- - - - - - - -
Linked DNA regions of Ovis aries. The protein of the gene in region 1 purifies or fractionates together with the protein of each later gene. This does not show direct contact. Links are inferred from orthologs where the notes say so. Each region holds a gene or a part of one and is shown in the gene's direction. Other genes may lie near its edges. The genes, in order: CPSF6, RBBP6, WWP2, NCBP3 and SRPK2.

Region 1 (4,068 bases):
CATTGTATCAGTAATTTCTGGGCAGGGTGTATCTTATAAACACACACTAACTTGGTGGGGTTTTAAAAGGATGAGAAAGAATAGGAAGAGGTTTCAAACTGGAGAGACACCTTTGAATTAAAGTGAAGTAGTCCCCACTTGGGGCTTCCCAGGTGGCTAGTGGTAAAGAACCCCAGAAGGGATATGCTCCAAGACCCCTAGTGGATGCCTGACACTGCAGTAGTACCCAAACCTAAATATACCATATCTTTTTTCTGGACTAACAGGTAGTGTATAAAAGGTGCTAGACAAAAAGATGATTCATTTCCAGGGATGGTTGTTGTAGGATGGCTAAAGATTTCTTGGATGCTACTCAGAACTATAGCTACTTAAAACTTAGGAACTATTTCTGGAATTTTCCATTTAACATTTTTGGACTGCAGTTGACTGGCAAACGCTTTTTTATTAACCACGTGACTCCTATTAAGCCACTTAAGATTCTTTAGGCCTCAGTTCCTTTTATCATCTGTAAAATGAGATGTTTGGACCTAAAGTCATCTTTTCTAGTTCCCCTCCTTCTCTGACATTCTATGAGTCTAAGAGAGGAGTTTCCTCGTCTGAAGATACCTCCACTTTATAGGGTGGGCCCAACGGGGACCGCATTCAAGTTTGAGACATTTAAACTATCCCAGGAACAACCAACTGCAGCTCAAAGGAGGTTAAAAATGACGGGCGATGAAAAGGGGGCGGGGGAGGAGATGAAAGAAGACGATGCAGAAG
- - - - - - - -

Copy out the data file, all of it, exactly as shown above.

Linked DNA regions of Ovis aries. The protein of the gene in region 1 purifies or fractionates together with the protein of each later gene. This does not show direct contact. Links are inferred from orthologs where the notes say so. Each region holds a gene or a part of one and is shown in the gene's direction. Other genes may lie near its edges. The genes, in order: CPSF6, RBBP6, WWP2, NCBP3 and SRPK2.

Region 1 (4,068 bases):
CATTGTATCAGTAATTTCTGGGCAGGGTGTATCTTATAAACACACACTAACTTGGTGGGGTTTTAAAAGGATGAGAAAGAATAGGAAGAGGTTTCAAACTGGAGAGACACCTTTGAATTAAAGTGAAGTAGTCCCCACTTGGGGCTTCCCAGGTGGCTAGTGGTAAAGAACCCCAGAAGGGATATGCTCCAAGACCCCTAGTGGATGCCTGACACTGCAGTAGTACCCAAACCTAAATATACCATATCTTTTTTCTGGACTAACAGGTAGTGTATAAAAGGTGCTAGACAAAAAGATGATTCATTTCCAGGGATGGTTGTTGTAGGATGGCTAAAGATTTCTTGGATGCTACTCAGAACTATAGCTACTTAAAACTTAGGAACTATTTCTGGAATTTTCCATTTAACATTTTTGGACTGCAGTTGACTGGCAAACGCTTTTTTATTAACCACGTGACTCCTATTAAGCCACTTAAGATTCTTTAGGCCTCAGTTCCTTTTATCATCTGTAAAATGAGATGTTTGGACCTAAAGTCATCTTTTCTAGTTCCCCTCCTTCTCTGACATTCTATGAGTCTAAGAGAGGAGTTTCCTCGTCTGAAGATACCTCCACTTTATAGGGTGGGCCCAACGGGGACCGCATTCAAGTTTGAGACATTTAAACTATCCCAGGAACAACCAACTGCAGCTCAAAGGAGGTTAAAAATGACGGGCGATGAAAAGGGGGCGGGGGAGGAGATGAAAGAAGACGATGCAGAAG